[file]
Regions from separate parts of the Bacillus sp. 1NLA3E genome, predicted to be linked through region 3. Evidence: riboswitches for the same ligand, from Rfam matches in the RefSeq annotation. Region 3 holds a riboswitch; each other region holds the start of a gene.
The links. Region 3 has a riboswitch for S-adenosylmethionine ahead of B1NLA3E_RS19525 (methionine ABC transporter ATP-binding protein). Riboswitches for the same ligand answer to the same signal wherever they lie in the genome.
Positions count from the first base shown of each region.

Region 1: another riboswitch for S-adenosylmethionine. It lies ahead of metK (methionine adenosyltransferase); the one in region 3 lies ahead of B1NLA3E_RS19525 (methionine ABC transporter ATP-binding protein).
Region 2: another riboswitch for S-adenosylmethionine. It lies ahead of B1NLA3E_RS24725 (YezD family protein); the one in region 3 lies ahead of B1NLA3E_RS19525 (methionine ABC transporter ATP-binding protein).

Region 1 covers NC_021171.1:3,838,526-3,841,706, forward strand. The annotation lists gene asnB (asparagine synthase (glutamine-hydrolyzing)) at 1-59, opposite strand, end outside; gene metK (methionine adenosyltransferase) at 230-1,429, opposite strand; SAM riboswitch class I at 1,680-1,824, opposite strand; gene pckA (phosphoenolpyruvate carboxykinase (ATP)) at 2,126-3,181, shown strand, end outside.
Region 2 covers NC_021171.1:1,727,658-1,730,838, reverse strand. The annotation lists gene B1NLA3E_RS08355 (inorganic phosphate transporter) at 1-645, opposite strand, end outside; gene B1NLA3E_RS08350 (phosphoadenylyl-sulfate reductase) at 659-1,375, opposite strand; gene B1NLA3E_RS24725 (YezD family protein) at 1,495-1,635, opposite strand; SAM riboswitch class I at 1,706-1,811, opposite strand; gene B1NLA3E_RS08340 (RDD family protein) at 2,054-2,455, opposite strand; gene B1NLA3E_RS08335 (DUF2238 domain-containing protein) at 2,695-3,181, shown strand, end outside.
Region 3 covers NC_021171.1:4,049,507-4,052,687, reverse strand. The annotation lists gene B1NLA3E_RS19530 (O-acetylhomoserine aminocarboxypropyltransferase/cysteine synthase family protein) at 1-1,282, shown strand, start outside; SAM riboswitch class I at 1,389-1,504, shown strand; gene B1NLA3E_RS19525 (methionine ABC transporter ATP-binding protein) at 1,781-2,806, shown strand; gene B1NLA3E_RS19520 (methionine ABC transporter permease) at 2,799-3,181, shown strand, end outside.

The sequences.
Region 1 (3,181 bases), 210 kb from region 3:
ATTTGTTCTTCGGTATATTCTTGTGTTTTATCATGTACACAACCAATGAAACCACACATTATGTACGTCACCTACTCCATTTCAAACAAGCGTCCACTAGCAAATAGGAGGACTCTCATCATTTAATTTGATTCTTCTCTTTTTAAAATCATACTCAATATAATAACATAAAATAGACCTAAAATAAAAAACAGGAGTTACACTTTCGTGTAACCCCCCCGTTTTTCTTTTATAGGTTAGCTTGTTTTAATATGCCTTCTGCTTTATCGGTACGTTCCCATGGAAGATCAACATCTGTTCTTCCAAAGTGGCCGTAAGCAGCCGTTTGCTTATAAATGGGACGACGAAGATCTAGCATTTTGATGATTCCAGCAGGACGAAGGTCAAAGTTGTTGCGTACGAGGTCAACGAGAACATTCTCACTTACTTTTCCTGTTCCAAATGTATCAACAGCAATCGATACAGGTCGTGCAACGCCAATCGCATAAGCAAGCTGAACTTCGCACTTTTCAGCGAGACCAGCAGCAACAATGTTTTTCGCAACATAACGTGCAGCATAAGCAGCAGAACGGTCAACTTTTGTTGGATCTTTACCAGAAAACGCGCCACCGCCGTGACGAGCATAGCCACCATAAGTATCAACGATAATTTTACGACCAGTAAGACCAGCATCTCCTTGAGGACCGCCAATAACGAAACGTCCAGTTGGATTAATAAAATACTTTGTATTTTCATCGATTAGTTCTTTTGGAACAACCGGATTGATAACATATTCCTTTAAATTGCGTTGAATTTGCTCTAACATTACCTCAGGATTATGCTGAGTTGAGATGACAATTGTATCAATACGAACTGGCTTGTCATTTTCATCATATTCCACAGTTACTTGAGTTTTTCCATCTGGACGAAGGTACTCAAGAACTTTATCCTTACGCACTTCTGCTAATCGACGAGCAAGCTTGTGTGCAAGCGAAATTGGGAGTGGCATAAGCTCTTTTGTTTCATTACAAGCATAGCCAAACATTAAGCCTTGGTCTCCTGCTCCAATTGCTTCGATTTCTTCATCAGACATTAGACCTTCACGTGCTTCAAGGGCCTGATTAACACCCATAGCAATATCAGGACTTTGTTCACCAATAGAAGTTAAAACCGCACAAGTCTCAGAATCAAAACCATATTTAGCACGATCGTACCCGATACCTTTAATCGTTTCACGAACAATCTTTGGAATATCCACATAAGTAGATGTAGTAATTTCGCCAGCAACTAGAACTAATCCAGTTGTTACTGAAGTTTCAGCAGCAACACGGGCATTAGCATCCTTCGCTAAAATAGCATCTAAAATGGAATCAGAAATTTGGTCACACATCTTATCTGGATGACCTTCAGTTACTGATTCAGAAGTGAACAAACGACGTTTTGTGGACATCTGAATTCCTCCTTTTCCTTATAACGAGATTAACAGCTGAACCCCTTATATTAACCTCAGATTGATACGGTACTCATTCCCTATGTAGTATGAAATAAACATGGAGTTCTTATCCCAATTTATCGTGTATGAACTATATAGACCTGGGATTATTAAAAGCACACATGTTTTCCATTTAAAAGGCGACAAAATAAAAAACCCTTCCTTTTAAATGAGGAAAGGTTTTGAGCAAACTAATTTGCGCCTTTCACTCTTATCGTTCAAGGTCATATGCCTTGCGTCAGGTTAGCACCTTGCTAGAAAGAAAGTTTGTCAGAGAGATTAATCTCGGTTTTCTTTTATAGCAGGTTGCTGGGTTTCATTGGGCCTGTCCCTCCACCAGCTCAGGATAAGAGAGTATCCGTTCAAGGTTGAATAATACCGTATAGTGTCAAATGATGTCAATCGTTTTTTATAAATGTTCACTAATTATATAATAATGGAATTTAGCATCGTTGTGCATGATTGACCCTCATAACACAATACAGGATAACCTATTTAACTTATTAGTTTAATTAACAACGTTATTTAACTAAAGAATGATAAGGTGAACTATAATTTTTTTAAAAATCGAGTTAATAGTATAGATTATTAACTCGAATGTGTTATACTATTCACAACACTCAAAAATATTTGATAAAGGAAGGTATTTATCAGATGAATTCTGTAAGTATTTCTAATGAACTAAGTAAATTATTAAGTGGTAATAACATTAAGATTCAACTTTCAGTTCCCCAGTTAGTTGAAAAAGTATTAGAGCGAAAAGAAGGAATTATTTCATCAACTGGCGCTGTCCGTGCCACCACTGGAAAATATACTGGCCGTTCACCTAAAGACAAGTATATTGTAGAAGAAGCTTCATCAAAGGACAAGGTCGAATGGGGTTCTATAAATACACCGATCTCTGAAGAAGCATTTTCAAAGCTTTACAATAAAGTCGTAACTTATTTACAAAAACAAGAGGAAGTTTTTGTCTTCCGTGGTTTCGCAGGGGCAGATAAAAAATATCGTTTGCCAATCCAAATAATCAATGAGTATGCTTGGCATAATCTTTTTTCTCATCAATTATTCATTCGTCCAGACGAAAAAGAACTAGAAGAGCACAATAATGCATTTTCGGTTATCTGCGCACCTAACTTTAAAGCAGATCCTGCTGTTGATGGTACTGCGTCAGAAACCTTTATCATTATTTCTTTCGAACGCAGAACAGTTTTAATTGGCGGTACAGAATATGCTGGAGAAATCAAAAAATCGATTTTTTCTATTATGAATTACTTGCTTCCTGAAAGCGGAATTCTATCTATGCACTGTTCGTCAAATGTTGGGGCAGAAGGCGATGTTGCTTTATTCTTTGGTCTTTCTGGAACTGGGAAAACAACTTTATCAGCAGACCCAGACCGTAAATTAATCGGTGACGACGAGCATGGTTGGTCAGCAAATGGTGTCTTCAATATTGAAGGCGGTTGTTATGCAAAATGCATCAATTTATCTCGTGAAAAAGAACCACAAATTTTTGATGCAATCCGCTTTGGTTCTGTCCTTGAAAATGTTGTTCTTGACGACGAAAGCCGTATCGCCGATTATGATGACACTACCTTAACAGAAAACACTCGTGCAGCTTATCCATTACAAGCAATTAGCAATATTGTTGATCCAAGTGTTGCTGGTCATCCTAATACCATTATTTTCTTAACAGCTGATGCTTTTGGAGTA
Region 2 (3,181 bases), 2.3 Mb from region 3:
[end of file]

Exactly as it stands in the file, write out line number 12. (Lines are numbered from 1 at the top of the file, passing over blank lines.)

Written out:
Region 2 (3,181 bases), 2.3 Mb from region 3: